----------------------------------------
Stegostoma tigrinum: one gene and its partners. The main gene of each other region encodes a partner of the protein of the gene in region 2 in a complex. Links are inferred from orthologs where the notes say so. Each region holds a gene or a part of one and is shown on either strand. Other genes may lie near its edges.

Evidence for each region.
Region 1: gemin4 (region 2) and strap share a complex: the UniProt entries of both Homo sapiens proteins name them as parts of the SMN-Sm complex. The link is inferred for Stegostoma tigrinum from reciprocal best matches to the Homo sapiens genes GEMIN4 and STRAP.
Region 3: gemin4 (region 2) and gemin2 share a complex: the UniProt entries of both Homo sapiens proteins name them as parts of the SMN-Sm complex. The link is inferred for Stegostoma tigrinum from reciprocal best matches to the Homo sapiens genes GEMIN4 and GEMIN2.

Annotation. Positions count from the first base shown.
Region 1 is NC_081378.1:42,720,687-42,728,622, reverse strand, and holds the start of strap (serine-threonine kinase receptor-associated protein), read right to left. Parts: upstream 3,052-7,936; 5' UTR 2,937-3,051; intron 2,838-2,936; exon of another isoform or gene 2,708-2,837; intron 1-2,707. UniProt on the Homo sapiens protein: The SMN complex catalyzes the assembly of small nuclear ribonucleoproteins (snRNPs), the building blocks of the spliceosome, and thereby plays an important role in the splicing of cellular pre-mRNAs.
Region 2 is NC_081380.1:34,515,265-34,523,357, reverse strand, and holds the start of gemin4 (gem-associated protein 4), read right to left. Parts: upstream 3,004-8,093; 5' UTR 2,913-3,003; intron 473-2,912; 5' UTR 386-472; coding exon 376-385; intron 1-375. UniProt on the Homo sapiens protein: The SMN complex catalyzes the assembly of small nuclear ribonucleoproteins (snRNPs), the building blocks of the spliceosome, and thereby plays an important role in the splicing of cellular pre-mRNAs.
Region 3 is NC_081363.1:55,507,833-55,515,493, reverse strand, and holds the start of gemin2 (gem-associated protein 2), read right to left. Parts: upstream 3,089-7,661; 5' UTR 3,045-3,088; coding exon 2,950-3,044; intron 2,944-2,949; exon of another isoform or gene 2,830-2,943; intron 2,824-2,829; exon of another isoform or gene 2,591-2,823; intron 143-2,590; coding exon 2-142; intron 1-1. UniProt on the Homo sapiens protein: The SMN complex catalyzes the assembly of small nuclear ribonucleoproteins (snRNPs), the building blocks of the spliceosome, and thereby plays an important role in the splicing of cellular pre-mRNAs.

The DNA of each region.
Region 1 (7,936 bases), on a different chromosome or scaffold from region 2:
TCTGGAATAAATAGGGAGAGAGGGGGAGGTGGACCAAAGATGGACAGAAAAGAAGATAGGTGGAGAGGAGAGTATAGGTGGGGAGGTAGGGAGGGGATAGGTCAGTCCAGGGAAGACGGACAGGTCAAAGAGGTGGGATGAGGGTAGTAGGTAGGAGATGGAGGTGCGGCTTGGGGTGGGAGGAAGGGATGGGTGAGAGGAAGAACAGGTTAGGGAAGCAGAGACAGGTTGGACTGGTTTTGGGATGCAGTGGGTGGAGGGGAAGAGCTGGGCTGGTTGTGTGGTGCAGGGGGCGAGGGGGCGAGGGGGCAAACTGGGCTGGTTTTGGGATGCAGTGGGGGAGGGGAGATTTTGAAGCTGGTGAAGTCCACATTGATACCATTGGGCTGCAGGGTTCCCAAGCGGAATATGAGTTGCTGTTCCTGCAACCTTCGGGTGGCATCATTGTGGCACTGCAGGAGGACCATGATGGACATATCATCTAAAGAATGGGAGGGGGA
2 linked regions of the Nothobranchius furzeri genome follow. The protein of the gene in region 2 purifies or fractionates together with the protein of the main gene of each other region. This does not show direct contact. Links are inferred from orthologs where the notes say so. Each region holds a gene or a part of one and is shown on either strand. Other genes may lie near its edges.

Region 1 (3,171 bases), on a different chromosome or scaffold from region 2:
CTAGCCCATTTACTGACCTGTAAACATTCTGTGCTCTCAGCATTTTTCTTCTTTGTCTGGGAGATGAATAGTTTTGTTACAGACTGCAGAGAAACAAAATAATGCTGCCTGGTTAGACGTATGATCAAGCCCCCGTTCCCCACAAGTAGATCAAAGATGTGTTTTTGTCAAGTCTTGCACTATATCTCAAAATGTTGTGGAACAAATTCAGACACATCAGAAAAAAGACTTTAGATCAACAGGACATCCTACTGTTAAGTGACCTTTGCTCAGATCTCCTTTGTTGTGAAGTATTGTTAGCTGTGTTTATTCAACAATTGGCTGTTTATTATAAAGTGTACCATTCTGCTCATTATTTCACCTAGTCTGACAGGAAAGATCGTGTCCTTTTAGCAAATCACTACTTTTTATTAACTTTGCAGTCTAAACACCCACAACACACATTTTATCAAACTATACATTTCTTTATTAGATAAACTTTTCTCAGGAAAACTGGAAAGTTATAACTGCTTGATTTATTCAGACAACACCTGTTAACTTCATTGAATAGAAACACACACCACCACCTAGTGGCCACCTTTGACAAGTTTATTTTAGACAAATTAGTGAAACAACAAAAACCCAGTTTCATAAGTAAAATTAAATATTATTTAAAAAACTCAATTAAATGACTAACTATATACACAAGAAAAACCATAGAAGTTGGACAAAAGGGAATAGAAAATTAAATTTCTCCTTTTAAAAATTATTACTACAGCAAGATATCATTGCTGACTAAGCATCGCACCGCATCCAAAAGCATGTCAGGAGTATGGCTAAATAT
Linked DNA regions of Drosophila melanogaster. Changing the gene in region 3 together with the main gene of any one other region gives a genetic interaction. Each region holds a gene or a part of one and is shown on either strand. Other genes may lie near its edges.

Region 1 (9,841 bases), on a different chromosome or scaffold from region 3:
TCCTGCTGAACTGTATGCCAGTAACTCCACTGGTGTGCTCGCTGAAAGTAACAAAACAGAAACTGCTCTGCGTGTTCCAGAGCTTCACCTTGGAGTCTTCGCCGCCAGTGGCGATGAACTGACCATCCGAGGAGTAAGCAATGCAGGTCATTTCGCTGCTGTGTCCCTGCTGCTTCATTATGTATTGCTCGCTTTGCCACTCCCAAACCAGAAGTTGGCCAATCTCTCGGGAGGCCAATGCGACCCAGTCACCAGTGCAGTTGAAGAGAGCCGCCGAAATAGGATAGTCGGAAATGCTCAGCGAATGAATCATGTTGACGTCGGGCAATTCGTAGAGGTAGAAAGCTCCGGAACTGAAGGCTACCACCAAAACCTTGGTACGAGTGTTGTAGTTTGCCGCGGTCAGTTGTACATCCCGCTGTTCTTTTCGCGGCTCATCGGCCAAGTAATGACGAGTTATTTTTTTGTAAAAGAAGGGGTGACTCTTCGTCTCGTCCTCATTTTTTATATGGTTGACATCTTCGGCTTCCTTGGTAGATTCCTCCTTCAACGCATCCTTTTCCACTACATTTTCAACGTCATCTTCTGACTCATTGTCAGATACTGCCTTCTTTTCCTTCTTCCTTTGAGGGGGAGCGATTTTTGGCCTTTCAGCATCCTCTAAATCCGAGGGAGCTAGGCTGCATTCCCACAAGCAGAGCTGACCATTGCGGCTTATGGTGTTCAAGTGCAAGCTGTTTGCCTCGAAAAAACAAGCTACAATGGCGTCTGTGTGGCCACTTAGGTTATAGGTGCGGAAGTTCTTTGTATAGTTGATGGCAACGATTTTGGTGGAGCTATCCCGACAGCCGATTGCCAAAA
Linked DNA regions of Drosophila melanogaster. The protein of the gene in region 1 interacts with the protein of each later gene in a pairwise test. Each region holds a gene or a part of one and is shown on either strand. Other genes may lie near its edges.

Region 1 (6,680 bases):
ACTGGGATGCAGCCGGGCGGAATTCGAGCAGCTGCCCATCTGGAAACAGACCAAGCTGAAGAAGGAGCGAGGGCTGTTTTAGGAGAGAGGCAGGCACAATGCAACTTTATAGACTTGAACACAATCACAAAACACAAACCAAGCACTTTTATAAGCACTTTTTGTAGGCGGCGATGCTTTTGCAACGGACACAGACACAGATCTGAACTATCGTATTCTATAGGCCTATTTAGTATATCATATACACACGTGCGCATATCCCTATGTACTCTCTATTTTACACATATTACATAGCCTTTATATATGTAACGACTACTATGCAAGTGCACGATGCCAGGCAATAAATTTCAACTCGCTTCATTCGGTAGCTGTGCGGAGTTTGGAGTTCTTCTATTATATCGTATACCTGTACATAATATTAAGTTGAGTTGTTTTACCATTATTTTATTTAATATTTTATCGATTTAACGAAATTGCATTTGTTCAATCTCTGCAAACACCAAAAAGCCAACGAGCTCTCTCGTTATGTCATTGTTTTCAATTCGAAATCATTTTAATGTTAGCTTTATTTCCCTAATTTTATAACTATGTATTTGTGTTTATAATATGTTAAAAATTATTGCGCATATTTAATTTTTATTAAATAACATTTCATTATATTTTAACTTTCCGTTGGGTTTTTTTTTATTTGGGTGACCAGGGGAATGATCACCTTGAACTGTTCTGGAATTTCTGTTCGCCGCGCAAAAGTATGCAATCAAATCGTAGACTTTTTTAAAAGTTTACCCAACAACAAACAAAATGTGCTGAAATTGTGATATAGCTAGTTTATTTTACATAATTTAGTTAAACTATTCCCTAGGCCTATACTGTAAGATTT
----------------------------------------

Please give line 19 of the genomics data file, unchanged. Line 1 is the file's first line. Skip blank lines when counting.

Region 1 (6,680 bases):